Elder W. Grant Bangerter of the Seventy spoke of those who hold the priesthood as “ministers” who watch over the membership of the Church:
“For several years I had the privilege of sitting at the feet of President Marion G. Romney, who taught us about the ‘constitution of the Church’—meaning that revelation given on the occasion of the organization of the Church wherein the Lord outlined the procedures by which it should be governed. The elders, it says in section 20 of the Doctrine and Covenants, assisted by the lesser priesthood, are to ‘watch over the Church.’ (Vv. 42, 53.) A part of that ‘watching over’ is done by visiting the houses of the members and in instructing them to do their duty. In another revelation the elders quorum is specifically mentioned as a body of ‘standing ministers.’ (D&C 124:137.) Those who hold the Aaronic Priesthood are also called ‘standing ministers.’ (D&C 84:111.)” (“The Power of the Priesthood,” Ensign, Nov. 1975, 69).
President James E. Faust of the First Presidency told the following story about a young priesthood holder who lifted and strengthened a neighbor in need:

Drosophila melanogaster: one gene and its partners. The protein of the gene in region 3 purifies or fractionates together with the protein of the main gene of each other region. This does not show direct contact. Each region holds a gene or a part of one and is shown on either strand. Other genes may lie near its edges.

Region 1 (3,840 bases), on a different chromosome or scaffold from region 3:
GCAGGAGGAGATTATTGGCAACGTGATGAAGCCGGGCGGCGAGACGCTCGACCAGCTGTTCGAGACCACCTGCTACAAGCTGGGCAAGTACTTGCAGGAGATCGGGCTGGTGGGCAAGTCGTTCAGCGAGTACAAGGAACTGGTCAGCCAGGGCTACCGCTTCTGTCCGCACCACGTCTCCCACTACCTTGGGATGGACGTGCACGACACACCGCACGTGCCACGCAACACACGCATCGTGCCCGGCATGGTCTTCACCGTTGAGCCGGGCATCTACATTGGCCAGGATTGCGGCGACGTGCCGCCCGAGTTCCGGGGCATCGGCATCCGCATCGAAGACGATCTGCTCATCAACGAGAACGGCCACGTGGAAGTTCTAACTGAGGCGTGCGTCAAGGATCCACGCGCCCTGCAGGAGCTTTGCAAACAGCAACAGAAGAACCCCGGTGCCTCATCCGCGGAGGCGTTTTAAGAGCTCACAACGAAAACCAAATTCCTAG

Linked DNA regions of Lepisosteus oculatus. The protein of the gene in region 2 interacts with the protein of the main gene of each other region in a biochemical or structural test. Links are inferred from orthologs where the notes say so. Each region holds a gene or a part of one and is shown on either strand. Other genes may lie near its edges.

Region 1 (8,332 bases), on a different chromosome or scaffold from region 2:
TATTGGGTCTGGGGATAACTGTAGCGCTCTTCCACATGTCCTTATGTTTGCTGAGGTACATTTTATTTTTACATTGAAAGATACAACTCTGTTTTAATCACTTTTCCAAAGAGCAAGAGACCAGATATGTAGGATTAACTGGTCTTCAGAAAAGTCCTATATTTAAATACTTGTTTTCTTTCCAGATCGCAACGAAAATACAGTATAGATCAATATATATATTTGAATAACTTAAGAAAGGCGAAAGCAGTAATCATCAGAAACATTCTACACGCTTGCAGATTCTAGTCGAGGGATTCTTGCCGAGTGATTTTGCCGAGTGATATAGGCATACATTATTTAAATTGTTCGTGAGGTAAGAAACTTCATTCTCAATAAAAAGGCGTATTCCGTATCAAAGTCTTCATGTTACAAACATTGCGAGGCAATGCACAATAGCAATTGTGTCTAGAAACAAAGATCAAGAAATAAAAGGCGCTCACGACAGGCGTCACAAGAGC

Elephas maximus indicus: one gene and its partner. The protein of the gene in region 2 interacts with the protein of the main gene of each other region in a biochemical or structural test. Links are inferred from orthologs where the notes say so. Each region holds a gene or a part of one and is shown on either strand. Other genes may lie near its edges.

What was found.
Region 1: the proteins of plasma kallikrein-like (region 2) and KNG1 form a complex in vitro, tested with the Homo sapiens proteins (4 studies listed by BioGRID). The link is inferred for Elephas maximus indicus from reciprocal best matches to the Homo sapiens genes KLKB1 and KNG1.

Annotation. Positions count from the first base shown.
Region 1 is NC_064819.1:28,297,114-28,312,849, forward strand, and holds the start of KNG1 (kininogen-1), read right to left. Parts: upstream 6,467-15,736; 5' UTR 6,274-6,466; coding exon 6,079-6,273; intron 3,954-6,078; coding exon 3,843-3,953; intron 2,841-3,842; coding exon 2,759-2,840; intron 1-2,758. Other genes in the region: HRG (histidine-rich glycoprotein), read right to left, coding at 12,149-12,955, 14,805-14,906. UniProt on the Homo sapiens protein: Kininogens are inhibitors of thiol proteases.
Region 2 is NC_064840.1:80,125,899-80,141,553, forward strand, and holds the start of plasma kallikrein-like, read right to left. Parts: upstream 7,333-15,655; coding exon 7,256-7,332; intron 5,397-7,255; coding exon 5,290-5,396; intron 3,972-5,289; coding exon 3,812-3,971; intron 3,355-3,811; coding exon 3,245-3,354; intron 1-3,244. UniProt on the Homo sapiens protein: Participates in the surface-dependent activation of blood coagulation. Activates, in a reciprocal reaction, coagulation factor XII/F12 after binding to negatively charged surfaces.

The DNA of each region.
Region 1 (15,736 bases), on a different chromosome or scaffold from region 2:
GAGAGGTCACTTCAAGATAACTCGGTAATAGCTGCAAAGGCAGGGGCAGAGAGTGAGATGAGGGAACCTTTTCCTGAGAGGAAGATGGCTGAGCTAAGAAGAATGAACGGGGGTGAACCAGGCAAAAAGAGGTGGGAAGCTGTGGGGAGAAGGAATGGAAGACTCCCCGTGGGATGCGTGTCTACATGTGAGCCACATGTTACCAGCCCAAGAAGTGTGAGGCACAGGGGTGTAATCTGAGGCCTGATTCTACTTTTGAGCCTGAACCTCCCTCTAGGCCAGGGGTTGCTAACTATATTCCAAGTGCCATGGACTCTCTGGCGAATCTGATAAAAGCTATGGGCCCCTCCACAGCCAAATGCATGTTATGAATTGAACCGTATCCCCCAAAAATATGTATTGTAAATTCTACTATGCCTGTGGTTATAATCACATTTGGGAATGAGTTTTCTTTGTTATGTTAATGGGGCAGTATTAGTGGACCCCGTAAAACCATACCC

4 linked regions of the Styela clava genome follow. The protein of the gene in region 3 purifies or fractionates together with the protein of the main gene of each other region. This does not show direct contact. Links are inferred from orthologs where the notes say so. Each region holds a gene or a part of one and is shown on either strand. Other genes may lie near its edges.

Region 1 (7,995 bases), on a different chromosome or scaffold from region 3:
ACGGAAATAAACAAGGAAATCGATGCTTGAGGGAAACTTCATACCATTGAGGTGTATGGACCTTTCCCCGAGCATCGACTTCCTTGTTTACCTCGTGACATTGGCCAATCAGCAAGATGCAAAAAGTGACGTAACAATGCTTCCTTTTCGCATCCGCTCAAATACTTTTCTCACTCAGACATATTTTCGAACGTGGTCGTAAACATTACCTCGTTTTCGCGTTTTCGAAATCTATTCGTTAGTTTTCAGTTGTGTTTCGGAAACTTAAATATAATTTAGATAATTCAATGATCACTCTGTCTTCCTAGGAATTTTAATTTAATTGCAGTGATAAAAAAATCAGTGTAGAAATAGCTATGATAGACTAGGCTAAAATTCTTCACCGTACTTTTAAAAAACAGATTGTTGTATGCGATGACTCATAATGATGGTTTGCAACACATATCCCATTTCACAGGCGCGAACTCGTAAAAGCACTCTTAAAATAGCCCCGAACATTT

“Some years ago a priests quorum decided to gather food for the needy as a service project. Jim, one of the priests, was excited to participate and was determined to collect more food than anyone else. The time arrived when the priests met at the chapel. They all went out at the same time and returned at a specified time later in the evening. To everyone’s surprise, Jim’s cart was empty. He seemed rather sober, and some of the boys made fun of him. …
“… The adviser asked Jim if he was upset. Jim said, ‘No, not really. But when I went out to collect the food, I really got a lot. My cart was full. As I was returning to the chapel, I stopped at the home of a nonmember woman who is divorced and lives within our ward boundaries. I knocked on the door and explained what we were doing, and she invited me in. She began to look for something to give me. She opened the refrigerator, and I could see there was hardly anything in it. The cupboards were bare. Finally, she found a small can of peaches.’
“‘I could hardly believe it. There were all these little kids running around that needed to be fed, and she handed me this can of peaches. I took it and put it in my cart and went on up the street. I got about halfway up the block when I just felt warm all over and knew I needed to go back to that house. I gave her all the food.’